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The 12-foot alligator was caught by representatives of Harris County Precinct 4 on North Lake Branch Road in the Waters Edge division in Atascocita


ATASCOCITA, Texas (KTRK) – See you soon, alligator! According to Constable Mark Herman, that’s the message the Harris County Constable’s Office has for a 12-foot alligator they removed from the Atascocita neighborhood Monday morning.

District 4 delegates responded to the 13800 block of North Lake Branch Lane in the Waters Edge subdivision in Atascocita following reports of a 12-foot alligator in the middle of the street.

The alligator was safely captured and is currently under animal control.

Photos posted by Herman show the crocodile emerging from underneath a truck parked on the street.

Just last week, another alligator was seen and caught in a Cinco Ranch subdivision. That one measured at 11 feet.

Michael Schwab videotaped the gator being lifted off the ground by a truck.

“It’s a sight to see,” Schwab said. “He’s been running around. He looks tired, but that’s the beginning of them getting rid of him, and it’s probably one of the craziest things I’ve ever seen animals with. wise.”

Schwab said the gator looks like a dinosaur.

SEE RELATED STORY: Video shows the giant crocodile strolling through the Cinco Ranch . subdivision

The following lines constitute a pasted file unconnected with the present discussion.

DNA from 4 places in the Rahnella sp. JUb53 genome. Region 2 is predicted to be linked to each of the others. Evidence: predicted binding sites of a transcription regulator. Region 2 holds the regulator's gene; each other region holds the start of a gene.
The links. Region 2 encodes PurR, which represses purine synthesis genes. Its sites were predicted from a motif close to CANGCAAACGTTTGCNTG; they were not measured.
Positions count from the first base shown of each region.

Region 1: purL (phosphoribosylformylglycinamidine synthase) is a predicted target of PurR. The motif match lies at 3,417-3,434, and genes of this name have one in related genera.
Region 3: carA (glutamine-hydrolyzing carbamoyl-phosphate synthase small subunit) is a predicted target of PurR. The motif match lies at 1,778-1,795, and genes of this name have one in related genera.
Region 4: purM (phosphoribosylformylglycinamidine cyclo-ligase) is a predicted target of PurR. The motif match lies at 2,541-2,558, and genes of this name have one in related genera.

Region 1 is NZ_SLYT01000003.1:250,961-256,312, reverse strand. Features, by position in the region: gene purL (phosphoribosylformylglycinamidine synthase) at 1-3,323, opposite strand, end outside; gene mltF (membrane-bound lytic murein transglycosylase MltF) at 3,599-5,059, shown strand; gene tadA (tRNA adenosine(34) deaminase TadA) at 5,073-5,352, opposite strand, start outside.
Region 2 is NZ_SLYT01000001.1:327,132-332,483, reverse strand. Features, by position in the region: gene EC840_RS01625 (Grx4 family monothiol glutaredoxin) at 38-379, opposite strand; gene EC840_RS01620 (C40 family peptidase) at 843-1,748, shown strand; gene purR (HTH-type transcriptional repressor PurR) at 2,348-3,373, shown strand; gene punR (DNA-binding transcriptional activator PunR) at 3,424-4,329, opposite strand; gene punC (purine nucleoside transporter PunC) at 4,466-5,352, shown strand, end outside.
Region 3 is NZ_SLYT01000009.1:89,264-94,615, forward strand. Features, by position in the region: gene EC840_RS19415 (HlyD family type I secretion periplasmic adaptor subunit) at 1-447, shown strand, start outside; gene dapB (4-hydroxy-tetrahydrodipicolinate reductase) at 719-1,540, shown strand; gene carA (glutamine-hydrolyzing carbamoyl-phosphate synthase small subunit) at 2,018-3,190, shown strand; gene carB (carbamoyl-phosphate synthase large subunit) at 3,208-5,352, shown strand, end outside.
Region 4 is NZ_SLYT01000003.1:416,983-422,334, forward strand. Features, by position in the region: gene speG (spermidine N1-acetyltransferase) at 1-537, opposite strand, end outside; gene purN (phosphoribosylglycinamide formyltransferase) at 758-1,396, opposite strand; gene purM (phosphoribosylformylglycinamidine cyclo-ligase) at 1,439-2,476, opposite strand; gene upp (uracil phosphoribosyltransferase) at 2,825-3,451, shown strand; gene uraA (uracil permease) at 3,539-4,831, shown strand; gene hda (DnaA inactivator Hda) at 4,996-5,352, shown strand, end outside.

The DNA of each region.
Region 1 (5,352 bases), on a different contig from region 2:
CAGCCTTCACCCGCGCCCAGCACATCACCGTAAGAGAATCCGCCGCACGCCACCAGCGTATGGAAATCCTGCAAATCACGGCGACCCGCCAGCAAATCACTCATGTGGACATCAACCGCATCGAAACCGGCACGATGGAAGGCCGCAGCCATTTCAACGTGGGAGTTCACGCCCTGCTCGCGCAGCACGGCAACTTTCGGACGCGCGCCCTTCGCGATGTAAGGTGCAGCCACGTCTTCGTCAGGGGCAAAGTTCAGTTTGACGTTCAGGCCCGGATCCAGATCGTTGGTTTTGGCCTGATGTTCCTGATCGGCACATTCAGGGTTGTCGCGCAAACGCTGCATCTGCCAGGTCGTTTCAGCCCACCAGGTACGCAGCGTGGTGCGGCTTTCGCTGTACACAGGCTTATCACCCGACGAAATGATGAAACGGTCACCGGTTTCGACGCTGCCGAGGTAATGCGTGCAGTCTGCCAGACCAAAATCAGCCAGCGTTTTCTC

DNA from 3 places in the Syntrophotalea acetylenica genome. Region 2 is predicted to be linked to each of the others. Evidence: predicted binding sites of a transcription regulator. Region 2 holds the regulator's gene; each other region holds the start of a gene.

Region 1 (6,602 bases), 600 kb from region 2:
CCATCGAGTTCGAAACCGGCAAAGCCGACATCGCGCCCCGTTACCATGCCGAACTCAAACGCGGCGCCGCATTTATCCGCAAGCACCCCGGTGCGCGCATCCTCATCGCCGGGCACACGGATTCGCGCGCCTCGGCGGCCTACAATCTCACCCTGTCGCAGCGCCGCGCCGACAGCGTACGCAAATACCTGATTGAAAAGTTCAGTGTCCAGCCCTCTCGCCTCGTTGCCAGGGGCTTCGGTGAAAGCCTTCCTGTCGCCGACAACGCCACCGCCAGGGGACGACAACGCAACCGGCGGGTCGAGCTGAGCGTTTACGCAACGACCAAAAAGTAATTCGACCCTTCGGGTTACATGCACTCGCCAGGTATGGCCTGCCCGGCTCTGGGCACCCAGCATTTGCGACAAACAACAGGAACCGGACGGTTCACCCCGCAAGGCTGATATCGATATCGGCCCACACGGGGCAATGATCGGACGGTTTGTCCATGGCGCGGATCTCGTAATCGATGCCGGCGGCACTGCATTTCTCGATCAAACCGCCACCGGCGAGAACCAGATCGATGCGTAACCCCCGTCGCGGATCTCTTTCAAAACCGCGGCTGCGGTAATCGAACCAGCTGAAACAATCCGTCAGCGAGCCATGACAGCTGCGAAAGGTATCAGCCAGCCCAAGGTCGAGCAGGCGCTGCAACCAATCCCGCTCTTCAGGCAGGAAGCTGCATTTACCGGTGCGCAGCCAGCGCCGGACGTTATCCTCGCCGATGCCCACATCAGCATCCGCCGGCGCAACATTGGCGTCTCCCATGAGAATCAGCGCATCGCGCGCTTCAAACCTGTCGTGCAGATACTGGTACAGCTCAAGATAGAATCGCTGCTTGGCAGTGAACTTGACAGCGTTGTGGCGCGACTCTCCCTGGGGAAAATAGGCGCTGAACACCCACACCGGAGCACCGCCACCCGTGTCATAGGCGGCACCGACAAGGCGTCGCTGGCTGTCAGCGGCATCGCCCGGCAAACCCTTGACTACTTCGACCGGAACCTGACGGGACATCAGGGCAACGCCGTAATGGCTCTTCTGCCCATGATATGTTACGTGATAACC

Gator seeing doesn’t end there. Two Missouri residents have found an alligator on their porch in the past few weeks. One of them was single-handedly outraged by a local restaurant owner after he sent his children to school.

Texas Parks and Wildlife says it’s not seeing an explosion in the gator population. The recent scenes have attracted a lot of attention, which they say can make it seem like something is up with the researchers.

Stefan Kuhlman with Urban Forest Wildlife Removal says there are a number of factors that can lead to a sighting of the gator.

First, he says they are most active in the spring and summer because of the heat.

Second, he said the weather affects them. During this early summer drought, the hounds searched for water. During recent rains, Kuhlman said they look for higher ground.

“Some are just habitat loss,” says Kuhlman. “We’re encroaching on their habitat. They have less places to go without people. When new subdivisions are built, the crocodiles are already there and they won’t move away.”

SEE MORE: Missouri restaurant owner wraps an alligator discovered on his porch while taking his kids to school

For more on this story, follow Mycah Hatfield on Facebook, Twitter and Instagram.

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